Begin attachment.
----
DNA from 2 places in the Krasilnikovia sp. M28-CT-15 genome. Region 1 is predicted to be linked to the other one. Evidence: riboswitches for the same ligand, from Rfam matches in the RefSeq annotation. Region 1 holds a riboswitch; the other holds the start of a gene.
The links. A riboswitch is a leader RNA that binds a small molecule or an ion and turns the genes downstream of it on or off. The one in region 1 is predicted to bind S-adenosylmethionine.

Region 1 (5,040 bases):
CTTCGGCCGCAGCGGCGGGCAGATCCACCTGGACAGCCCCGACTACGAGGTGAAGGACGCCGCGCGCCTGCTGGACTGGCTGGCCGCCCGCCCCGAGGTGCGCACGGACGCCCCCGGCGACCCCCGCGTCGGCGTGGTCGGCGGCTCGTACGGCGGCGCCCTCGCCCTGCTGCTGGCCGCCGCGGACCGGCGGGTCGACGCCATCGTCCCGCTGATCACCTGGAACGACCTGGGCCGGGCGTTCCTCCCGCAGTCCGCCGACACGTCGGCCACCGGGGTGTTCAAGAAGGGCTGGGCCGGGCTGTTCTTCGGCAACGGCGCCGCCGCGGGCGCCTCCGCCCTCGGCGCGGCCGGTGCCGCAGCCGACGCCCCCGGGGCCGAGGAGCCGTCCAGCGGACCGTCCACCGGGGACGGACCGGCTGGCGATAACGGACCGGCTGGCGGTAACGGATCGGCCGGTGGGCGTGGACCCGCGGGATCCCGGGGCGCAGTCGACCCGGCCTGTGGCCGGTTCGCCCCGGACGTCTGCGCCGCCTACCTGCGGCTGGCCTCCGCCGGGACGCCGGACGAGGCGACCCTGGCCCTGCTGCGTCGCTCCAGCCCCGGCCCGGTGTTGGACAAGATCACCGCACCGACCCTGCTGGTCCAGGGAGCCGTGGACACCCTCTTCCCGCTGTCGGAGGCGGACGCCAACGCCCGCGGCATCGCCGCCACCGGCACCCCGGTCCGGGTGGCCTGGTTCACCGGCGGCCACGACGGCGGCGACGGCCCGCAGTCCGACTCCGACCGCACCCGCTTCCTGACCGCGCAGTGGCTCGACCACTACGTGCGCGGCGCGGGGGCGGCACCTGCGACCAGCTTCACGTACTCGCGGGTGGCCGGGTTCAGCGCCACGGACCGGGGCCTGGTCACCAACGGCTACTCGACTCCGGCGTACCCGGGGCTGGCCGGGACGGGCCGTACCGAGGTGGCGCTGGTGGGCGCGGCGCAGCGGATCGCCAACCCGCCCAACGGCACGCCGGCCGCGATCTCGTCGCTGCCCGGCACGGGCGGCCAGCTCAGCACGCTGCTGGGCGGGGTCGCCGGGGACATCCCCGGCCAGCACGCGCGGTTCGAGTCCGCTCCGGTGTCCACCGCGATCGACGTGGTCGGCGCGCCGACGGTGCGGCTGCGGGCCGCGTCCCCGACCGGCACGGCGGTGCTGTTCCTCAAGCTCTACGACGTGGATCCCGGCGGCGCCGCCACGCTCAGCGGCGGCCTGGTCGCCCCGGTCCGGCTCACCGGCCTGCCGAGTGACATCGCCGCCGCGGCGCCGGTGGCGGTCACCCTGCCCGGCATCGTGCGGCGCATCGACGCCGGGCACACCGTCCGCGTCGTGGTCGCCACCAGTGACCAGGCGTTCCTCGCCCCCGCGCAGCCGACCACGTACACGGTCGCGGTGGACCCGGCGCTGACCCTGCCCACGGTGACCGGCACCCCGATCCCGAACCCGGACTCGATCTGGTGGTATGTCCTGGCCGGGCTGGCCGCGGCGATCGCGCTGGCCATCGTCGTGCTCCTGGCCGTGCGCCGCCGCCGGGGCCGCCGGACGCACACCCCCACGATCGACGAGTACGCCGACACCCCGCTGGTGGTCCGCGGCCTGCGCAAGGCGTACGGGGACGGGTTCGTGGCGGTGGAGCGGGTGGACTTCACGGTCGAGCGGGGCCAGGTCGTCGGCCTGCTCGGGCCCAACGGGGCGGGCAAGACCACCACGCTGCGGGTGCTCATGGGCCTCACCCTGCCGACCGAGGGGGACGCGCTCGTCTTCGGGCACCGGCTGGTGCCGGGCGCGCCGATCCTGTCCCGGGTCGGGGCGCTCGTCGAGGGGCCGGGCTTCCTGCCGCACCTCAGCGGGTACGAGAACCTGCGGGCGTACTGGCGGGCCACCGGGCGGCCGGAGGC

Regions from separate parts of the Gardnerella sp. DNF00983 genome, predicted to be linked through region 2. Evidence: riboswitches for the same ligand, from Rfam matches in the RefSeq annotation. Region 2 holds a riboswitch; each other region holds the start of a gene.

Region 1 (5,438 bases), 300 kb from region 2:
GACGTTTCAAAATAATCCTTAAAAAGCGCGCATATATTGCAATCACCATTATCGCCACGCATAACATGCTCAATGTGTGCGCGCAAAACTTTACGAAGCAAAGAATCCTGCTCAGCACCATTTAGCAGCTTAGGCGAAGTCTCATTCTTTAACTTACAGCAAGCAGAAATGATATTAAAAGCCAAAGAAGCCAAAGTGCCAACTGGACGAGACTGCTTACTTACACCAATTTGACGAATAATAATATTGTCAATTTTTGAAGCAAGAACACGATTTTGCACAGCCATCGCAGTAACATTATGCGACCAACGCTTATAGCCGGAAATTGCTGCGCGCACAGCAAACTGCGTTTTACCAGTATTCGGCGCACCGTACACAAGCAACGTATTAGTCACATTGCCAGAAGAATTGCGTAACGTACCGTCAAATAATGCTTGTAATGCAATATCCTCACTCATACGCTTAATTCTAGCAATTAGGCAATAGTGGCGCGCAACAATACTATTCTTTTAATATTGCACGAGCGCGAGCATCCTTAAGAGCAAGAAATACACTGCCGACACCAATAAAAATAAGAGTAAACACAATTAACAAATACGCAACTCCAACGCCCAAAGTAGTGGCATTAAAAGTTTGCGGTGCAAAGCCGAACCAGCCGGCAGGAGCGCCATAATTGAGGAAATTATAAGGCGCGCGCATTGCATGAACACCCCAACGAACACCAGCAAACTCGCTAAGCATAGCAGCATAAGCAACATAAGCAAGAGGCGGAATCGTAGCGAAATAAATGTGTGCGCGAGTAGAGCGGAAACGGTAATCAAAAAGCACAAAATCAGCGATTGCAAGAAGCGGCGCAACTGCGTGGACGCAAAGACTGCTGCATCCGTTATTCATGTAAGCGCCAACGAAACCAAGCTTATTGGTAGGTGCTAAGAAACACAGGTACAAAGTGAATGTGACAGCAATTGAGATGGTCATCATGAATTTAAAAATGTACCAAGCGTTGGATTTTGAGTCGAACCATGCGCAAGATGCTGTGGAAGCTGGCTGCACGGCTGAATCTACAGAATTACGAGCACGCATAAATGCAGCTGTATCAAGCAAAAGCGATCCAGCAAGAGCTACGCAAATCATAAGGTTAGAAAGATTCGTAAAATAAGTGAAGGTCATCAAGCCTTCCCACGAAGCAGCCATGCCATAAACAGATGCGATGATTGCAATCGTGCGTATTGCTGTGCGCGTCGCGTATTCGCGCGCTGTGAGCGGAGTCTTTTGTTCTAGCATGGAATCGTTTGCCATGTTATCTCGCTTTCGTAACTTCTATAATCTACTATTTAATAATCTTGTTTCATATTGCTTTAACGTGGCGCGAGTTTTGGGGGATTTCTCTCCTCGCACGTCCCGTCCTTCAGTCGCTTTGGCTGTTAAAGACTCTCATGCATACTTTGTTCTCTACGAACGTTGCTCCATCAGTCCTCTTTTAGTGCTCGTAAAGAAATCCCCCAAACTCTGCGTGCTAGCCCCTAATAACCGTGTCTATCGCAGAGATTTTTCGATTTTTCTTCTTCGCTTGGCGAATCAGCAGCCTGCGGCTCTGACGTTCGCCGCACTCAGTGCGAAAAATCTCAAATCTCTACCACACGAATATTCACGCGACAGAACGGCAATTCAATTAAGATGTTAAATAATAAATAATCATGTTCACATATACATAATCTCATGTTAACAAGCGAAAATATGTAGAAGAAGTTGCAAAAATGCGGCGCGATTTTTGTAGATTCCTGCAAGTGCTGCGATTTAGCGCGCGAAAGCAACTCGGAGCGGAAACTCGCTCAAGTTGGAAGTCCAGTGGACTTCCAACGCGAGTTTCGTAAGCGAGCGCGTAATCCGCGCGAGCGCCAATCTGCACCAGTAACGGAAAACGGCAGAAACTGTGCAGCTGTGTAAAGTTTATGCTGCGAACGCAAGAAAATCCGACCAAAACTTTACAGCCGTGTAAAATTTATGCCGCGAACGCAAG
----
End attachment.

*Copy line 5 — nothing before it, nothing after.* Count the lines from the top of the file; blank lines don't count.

Regions from separate parts of the Gardnerella sp. DNF00983 genome, predicted to be linked through region 2. Evidence: riboswitches for the same ligand, from Rfam matches in the RefSeq annotation. Region 2 holds a riboswitch; each other region holds the start of a gene.